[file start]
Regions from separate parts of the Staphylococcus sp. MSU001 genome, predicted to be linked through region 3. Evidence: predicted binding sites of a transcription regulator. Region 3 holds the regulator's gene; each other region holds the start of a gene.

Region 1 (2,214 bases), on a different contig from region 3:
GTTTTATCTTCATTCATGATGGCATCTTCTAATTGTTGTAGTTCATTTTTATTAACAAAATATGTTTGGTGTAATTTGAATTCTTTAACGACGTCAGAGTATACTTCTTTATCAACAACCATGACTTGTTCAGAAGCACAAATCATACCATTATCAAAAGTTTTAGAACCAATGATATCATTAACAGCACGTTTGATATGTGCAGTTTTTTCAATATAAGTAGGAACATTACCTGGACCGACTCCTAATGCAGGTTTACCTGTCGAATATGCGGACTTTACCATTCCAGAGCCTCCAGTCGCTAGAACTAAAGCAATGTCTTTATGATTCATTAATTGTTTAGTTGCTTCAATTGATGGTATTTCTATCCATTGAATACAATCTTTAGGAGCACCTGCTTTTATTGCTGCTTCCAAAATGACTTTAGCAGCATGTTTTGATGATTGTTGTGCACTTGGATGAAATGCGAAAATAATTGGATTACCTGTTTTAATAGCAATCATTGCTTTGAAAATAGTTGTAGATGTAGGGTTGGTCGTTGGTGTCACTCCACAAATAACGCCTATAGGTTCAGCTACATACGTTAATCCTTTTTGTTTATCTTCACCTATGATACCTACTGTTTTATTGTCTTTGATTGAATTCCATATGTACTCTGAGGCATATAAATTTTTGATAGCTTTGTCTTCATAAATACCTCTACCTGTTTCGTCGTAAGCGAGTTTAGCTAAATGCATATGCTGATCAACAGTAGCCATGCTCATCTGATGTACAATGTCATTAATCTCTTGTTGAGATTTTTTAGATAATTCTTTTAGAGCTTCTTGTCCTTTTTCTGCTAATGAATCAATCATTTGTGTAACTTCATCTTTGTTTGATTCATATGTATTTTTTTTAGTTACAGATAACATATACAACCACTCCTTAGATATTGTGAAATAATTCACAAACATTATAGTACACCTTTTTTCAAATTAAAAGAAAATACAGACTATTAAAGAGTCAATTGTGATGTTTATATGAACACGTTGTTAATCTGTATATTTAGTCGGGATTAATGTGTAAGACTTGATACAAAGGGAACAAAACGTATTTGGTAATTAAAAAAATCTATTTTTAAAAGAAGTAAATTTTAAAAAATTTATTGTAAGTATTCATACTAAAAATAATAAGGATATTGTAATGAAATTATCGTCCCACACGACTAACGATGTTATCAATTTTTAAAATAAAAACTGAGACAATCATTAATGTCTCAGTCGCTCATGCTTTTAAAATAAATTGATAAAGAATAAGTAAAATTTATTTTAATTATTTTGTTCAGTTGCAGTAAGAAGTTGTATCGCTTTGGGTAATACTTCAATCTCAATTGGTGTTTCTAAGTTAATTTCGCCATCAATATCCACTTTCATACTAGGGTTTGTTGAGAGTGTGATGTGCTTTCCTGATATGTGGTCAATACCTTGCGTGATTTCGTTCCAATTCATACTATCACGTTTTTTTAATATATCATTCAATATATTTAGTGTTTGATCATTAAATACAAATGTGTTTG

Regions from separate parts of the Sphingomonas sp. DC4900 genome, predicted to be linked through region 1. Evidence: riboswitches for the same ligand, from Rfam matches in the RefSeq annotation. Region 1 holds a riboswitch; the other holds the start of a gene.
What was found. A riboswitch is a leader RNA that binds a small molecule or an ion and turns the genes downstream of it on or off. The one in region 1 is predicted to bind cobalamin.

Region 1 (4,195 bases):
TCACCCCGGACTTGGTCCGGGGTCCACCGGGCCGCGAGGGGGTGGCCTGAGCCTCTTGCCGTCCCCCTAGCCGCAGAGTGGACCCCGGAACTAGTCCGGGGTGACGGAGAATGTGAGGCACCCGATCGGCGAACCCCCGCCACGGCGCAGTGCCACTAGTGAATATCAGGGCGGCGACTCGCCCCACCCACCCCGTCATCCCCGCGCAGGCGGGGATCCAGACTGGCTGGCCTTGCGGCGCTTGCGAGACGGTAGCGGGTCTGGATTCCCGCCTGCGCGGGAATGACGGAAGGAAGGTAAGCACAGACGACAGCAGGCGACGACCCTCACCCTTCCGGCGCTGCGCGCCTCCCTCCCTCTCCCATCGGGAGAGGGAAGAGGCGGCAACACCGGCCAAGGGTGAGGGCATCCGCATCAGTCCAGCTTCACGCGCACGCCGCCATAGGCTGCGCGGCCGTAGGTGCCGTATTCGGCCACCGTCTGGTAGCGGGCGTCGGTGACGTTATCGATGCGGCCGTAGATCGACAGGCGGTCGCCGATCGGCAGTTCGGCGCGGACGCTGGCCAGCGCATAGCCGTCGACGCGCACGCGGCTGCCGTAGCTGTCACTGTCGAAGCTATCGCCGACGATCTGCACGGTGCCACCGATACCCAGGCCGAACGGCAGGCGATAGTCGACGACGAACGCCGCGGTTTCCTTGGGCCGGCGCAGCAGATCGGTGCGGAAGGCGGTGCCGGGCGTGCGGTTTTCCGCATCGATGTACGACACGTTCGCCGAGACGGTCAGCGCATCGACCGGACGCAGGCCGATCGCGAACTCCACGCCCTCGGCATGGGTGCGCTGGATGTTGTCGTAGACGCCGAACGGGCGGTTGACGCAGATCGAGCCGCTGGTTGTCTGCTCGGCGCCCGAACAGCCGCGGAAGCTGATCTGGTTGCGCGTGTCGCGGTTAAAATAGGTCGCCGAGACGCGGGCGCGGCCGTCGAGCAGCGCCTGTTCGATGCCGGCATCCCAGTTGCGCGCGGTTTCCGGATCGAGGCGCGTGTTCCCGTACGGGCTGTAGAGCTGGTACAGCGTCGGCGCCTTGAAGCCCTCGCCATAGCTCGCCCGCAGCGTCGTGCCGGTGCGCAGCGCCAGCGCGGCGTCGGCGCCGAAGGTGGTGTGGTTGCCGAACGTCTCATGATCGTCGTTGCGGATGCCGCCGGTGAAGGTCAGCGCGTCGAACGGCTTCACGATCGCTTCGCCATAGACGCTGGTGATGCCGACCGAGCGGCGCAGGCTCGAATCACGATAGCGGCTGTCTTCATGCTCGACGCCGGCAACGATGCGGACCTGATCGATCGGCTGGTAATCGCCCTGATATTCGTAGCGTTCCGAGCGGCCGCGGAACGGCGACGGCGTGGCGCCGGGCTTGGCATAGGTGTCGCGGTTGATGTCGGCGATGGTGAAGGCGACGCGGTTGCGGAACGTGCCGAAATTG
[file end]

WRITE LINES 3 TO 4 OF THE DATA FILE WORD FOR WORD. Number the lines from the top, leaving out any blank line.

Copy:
GTTTTATCTTCATTCATGATGGCATCTTCTAATTGTTGTAGTTCATTTTTATTAACAAAATATGTTTGGTGTAATTTGAATTCTTTAACGACGTCAGAGTATACTTCTTTATCAACAACCATGACTTGTTCAGAAGCACAAATCATACCATTATCAAAAGTTTTAGAACCAATGATATCATTAACAGCACGTTTGATATGTGCAGTTTTTTCAATATAAGTAGGAACATTACCTGGACCGACTCCTAATGCAGGTTTACCTGTCGAATATGCGGACTTTACCATTCCAGAGCCTCCAGTCGCTAGAACTAAAGCAATGTCTTTATGATTCATTAATTGTTTAGTTGCTTCAATTGATGGTATTTCTATCCATTGAATACAATCTTTAGGAGCACCTGCTTTTATTGCTGCTTCCAAAATGACTTTAGCAGCATGTTTTGATGATTGTTGTGCACTTGGATGAAATGCGAAAATAATTGGATTACCTGTTTTAATAGCAATCATTGCTTTGAAAATAGTTGTAGATGTAGGGTTGGTCGTTGGTGTCACTCCACAAATAACGCCTATAGGTTCAGCTACATACGTTAATCCTTTTTGTTTATCTTCACCTATGATACCTACTGTTTTATTGTCTTTGATTGAATTCCATATGTACTCTGAGGCATATAAATTTTTGATAGCTTTGTCTTCATAAATACCTCTACCTGTTTCGTCGTAAGCGAGTTTAGCTAAATGCATATGCTGATCAACAGTAGCCATGCTCATCTGATGTACAATGTCATTAATCTCTTGTTGAGATTTTTTAGATAATTCTTTTAGAGCTTCTTGTCCTTTTTCTGCTAATGAATCAATCATTTGTGTAACTTCATCTTTGTTTGATTCATATGTATTTTTTTTAGTTACAGATAACATATACAACCACTCCTTAGATATTGTGAAATAATTCACAAACATTATAGTACACCTTTTTTCAAATTAAAAGAAAATACAGACTATTAAAGAGTCAATTGTGATGTTTATATGAACACGTTGTTAATCTGTATATTTAGTCGGGATTAATGTGTAAGACTTGATACAAAGGGAACAAAACGTATTTGGTAATTAAAAAAATCTATTTTTAAAAGAAGTAAATTTTAAAAAATTTATTGTAAGTATTCATACTAAAAATAATAAGGATATTGTAATGAAATTATCGTCCCACACGACTAACGATGTTATCAATTTTTAAAATAAAAACTGAGACAATCATTAATGTCTCAGTCGCTCATGCTTTTAAAATAAATTGATAAAGAATAAGTAAAATTTATTTTAATTATTTTGTTCAGTTGCAGTAAGAAGTTGTATCGCTTTGGGTAATACTTCAATCTCAATTGGTGTTTCTAAGTTAATTTCGCCATCAATATCCACTTTCATACTAGGGTTTGTTGAGAGTGTGATGTGCTTTCCTGATATGTGGTCAATACCTTGCGTGATTTCGTTCCAATTCATACTATCACGTTTTTTTAATATATCATTCAATATATTTAGTGTTTGATCATTAAATACAAATGTGTTTG

Regions from separate parts of the Sphingomonas sp. DC4900 genome, predicted to be linked through region 1. Evidence: riboswitches for the same ligand, from Rfam matches in the RefSeq annotation. Region 1 holds a riboswitch; the other holds the start of a gene.